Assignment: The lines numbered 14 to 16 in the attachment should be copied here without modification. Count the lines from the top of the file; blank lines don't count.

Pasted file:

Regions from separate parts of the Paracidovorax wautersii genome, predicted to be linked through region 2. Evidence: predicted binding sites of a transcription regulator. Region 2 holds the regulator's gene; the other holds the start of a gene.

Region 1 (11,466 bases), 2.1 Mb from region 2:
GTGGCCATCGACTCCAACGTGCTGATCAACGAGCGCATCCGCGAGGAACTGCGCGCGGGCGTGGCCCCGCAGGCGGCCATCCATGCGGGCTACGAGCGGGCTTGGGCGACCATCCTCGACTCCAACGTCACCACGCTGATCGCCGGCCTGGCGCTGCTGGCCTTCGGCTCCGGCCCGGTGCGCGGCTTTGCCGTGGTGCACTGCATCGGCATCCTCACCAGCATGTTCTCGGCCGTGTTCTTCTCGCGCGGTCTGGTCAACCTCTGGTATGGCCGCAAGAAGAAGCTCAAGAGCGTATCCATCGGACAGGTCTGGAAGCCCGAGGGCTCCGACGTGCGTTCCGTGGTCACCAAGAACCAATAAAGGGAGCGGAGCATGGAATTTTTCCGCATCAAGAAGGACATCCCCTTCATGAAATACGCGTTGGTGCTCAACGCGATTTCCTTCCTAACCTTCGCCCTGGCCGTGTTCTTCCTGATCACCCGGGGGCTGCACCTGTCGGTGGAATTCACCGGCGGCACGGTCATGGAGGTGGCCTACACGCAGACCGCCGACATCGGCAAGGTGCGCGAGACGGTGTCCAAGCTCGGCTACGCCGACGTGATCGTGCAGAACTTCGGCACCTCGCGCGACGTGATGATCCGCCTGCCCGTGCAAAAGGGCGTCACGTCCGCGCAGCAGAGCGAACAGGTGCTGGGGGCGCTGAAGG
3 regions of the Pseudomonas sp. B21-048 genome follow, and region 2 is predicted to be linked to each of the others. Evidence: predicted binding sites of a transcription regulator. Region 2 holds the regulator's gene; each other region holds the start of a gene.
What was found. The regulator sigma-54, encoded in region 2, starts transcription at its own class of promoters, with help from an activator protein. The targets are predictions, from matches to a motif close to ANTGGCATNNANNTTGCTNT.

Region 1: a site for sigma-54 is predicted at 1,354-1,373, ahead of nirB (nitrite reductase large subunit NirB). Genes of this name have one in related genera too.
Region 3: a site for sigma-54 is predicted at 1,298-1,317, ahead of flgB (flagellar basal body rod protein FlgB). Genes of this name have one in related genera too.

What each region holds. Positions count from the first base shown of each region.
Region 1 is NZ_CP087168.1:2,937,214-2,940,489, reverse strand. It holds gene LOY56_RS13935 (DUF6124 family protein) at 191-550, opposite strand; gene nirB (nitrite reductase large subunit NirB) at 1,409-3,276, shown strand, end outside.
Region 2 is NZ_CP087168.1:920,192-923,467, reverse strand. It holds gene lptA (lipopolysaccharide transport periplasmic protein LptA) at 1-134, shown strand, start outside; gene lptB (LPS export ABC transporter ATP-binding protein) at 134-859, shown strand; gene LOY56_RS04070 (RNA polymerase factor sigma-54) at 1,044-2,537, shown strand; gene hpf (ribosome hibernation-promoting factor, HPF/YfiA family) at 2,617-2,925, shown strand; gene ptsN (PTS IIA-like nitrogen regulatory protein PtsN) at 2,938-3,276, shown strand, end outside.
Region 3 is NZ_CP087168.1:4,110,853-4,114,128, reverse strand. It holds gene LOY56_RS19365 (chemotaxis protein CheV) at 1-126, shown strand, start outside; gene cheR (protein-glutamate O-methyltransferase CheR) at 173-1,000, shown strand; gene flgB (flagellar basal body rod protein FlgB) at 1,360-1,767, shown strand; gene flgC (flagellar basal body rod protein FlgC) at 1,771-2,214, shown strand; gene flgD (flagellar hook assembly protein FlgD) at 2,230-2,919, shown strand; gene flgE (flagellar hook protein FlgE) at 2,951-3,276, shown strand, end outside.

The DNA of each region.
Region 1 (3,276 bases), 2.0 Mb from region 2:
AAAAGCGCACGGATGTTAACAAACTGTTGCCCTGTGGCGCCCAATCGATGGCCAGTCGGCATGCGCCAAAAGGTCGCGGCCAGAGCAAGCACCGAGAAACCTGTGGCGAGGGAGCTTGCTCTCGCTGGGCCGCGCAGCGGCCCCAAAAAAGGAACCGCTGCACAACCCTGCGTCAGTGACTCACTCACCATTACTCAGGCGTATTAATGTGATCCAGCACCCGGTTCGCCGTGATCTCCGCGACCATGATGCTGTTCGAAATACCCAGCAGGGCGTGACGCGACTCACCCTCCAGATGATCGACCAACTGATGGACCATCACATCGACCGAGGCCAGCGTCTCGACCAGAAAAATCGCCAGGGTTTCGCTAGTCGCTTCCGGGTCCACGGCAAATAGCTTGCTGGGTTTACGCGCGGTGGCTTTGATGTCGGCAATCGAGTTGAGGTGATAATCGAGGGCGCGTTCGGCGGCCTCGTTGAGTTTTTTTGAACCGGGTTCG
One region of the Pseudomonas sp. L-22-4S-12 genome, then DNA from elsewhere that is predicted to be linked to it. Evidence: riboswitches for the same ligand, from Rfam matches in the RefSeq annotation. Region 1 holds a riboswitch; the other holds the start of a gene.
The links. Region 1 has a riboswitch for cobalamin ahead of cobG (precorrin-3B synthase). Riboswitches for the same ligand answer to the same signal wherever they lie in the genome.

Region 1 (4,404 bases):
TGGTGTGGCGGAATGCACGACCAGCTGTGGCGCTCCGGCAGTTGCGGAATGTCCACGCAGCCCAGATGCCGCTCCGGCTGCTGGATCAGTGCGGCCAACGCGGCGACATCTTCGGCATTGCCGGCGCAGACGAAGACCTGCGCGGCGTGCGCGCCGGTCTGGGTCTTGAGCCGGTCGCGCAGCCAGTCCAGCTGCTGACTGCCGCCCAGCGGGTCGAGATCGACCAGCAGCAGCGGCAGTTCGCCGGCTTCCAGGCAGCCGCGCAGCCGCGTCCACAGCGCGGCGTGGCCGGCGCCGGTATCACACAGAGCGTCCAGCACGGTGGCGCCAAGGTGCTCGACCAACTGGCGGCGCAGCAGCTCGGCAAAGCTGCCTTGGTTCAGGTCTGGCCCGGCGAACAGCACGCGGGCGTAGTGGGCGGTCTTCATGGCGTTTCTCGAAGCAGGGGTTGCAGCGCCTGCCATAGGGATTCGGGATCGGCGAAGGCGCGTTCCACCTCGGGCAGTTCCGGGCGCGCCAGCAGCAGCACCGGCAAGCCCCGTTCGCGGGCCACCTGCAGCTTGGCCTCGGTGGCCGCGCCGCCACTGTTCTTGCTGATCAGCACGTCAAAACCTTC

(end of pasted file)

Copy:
AAAAGCGCACGGATGTTAACAAACTGTTGCCCTGTGGCGCCCAATCGATGGCCAGTCGGCATGCGCCAAAAGGTCGCGGCCAGAGCAAGCACCGAGAAACCTGTGGCGAGGGAGCTTGCTCTCGCTGGGCCGCGCAGCGGCCCCAAAAAAGGAACCGCTGCACAACCCTGCGTCAGTGACTCACTCACCATTACTCAGGCGTATTAATGTGATCCAGCACCCGGTTCGCCGTGATCTCCGCGACCATGATGCTGTTCGAAATACCCAGCAGGGCGTGACGCGACTCACCCTCCAGATGATCGACCAACTGATGGACCATCACATCGACCGAGGCCAGCGTCTCGACCAGAAAAATCGCCAGGGTTTCGCTAGTCGCTTCCGGGTCCACGGCAAATAGCTTGCTGGGTTTACGCGCGGTGGCTTTGATGTCGGCAATCGAGTTGAGGTGATAATCGAGGGCGCGTTCGGCGGCCTCGTTGAGTTTTTTTGAACCGGGTTCG
One region of the Pseudomonas sp. L-22-4S-12 genome, then DNA from elsewhere that is predicted to be linked to it. Evidence: riboswitches for the same ligand, from Rfam matches in the RefSeq annotation. Region 1 holds a riboswitch; the other holds the start of a gene.
The links. Region 1 has a riboswitch for cobalamin ahead of cobG (precorrin-3B synthase). Riboswitches for the same ligand answer to the same signal wherever they lie in the genome.